Self-Assessment - Is Distance Education for Me?
- Add 3 points for each “A”
- 2 points for each “B”
- 1 point for each “C”
If you scored 20 or over:
- Distance education courses are a real possibility for you.
If you scored between 11-20:
- Distance education courses may work for you, but you may need to make a few adjustments in your schedule and study habits to succeed.
If you scored 10 or less:
- Distance education courses may not currently be the best alternative for you; talk to your counselor.
The questions in the self-assessment reflect some of the facts about taking distance education courses.
- Distance education students sometimes can end up neglecting these courses because of personal or professional circumstances, unless they have compelling reasons for taking the course.
- Some students prefer the independence of distance education courses; others find it uncomfortable.
- Distance education courses give students greater freedom of scheduling, but they can require more self-discipline than on-campus courses.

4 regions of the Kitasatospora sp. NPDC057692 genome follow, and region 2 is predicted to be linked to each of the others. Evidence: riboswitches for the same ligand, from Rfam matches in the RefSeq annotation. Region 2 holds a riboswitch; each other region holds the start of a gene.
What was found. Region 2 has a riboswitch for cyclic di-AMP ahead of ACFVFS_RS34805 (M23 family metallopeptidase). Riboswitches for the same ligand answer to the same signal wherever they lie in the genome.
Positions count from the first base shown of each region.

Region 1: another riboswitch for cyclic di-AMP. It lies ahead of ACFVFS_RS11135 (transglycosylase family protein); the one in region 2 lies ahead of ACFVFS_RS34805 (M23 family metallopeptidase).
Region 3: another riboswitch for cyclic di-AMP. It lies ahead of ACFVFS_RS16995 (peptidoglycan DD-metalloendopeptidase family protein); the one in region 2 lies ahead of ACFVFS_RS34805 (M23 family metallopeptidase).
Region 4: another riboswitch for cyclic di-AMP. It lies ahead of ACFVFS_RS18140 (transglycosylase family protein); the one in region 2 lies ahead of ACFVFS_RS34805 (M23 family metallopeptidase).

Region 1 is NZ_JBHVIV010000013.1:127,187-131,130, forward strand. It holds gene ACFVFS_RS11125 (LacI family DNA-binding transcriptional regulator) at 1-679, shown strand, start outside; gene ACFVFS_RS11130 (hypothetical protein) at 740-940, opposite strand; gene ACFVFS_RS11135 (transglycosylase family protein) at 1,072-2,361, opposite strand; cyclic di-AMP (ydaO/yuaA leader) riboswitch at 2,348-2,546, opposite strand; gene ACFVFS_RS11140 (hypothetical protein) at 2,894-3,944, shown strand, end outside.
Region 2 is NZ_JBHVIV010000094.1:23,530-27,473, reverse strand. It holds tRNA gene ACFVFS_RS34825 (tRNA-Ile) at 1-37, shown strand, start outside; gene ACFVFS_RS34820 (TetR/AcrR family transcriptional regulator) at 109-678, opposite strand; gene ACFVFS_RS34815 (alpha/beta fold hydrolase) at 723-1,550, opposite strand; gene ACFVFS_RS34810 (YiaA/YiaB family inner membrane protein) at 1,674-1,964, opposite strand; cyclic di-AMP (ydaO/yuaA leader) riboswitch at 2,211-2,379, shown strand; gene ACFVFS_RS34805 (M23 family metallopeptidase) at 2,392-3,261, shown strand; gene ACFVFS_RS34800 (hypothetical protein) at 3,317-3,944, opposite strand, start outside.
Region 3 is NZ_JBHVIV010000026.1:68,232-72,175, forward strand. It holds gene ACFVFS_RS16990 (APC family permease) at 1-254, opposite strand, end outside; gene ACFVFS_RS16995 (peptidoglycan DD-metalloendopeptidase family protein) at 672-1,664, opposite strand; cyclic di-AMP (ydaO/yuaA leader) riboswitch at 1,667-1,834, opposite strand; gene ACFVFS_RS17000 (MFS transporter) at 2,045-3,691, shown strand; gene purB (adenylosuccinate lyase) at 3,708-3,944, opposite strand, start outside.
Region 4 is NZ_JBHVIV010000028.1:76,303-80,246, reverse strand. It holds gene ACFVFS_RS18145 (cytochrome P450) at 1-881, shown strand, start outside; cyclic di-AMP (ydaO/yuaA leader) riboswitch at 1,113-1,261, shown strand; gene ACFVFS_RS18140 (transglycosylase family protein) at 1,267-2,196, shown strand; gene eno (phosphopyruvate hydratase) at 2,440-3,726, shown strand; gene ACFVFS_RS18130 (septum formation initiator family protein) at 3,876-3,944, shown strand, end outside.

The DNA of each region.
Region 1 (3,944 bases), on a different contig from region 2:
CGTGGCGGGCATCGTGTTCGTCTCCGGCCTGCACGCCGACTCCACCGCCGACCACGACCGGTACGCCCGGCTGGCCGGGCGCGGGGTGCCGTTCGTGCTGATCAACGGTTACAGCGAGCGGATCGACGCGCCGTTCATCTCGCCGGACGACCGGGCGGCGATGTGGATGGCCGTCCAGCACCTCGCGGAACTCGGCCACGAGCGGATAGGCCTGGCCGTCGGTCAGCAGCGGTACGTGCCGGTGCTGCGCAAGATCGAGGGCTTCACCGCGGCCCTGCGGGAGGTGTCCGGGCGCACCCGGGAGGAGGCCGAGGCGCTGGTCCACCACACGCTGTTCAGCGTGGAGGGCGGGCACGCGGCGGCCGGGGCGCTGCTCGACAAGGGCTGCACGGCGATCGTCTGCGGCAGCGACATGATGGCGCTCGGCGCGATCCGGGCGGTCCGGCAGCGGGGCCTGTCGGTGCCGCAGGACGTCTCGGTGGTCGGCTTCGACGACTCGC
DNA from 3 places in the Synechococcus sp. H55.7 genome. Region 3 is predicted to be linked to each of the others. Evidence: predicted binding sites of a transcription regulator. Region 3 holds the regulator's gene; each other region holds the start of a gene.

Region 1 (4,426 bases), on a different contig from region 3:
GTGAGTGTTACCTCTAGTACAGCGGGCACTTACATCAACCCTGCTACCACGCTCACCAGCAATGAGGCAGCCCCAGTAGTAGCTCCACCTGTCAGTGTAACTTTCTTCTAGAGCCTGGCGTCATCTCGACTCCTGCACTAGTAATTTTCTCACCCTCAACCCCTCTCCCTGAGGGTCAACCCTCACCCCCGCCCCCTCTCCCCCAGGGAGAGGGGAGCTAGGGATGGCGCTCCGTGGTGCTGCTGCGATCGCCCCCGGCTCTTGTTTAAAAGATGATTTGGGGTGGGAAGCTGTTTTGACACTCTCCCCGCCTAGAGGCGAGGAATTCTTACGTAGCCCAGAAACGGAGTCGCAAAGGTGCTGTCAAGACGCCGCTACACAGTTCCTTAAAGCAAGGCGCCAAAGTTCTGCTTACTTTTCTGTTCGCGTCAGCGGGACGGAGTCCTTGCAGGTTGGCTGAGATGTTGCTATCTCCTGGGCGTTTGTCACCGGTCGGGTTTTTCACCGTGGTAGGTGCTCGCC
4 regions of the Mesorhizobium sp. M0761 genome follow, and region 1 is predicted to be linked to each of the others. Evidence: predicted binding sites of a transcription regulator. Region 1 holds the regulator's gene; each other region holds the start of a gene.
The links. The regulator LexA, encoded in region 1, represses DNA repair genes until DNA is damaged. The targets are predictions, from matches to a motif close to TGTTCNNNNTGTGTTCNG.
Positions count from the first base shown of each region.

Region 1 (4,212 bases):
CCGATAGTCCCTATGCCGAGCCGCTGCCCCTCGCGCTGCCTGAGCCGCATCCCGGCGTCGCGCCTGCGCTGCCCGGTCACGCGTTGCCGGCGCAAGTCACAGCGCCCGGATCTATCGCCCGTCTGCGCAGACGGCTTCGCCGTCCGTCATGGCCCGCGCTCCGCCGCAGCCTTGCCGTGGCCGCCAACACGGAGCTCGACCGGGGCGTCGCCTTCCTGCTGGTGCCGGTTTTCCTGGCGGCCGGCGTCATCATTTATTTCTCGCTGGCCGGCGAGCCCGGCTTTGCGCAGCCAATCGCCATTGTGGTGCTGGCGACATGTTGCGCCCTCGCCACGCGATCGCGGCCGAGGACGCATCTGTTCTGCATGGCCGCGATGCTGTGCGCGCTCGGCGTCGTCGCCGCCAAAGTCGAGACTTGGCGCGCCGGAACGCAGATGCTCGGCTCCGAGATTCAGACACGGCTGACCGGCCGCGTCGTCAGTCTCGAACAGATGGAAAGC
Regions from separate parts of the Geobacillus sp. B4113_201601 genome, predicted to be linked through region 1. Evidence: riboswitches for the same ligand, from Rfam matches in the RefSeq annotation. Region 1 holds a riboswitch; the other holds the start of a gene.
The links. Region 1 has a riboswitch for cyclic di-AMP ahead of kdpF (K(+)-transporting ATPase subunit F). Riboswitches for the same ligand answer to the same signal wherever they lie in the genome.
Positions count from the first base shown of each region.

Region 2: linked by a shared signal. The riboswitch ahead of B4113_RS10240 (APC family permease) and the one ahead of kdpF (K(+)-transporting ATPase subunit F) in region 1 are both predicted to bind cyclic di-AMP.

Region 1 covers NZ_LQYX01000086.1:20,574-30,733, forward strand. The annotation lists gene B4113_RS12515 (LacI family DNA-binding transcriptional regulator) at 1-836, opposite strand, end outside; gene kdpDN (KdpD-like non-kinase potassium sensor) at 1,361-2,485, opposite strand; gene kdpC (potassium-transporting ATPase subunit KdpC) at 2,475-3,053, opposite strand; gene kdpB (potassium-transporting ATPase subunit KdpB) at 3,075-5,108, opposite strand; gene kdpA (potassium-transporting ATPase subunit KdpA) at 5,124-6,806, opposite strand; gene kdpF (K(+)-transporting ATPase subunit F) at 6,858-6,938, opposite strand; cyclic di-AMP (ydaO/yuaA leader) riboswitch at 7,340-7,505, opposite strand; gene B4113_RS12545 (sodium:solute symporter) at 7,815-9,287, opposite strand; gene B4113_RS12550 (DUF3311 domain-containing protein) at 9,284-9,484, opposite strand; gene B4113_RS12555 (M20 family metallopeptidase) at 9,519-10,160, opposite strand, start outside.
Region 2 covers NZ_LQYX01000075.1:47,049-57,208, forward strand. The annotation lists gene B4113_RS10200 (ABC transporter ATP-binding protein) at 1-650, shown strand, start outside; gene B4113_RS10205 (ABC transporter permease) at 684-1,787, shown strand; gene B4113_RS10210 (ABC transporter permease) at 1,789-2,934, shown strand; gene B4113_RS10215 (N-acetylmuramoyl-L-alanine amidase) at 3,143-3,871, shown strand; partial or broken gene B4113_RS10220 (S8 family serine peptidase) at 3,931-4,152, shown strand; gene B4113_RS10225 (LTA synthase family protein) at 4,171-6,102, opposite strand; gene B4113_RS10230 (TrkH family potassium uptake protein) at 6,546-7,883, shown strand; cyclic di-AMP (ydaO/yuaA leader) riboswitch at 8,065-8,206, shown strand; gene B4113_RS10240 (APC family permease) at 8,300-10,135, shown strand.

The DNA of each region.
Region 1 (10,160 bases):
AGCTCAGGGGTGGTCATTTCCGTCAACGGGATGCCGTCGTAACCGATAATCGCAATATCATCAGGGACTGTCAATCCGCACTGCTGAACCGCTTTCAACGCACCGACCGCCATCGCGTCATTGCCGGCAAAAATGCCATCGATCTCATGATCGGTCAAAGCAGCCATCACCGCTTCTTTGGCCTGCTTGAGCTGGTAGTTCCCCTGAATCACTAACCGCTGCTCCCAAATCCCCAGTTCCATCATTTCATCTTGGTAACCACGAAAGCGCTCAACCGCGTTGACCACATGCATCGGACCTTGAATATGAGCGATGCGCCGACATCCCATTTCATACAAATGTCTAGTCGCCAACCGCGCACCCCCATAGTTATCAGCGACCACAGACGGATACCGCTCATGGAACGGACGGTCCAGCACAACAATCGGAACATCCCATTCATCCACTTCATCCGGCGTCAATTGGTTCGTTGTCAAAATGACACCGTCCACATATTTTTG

- Some people learn best by interacting with other students and instructors, but some distance education courses do not provide much opportunity for this interaction.
- Distance education courses require you to work from written directions without face-to-face instructions.
- It may take over a week to get comments back by email from your instructor.
- Distance education courses require at least as much time as on-campus courses, if not more.
- Distance education courses use technology for teaching and communication.
- Written materials are the primary source of directions and information for distance education courses.
- Some distance education courses require on-campus meetings or tests. Student schedule flexibility is important.
- Web-based classes require the use of computers to access lecture material, obtain and hand in homework, communicate with instructor, etc. It is important that distance education students have access to a computer and know the basics of the Internet.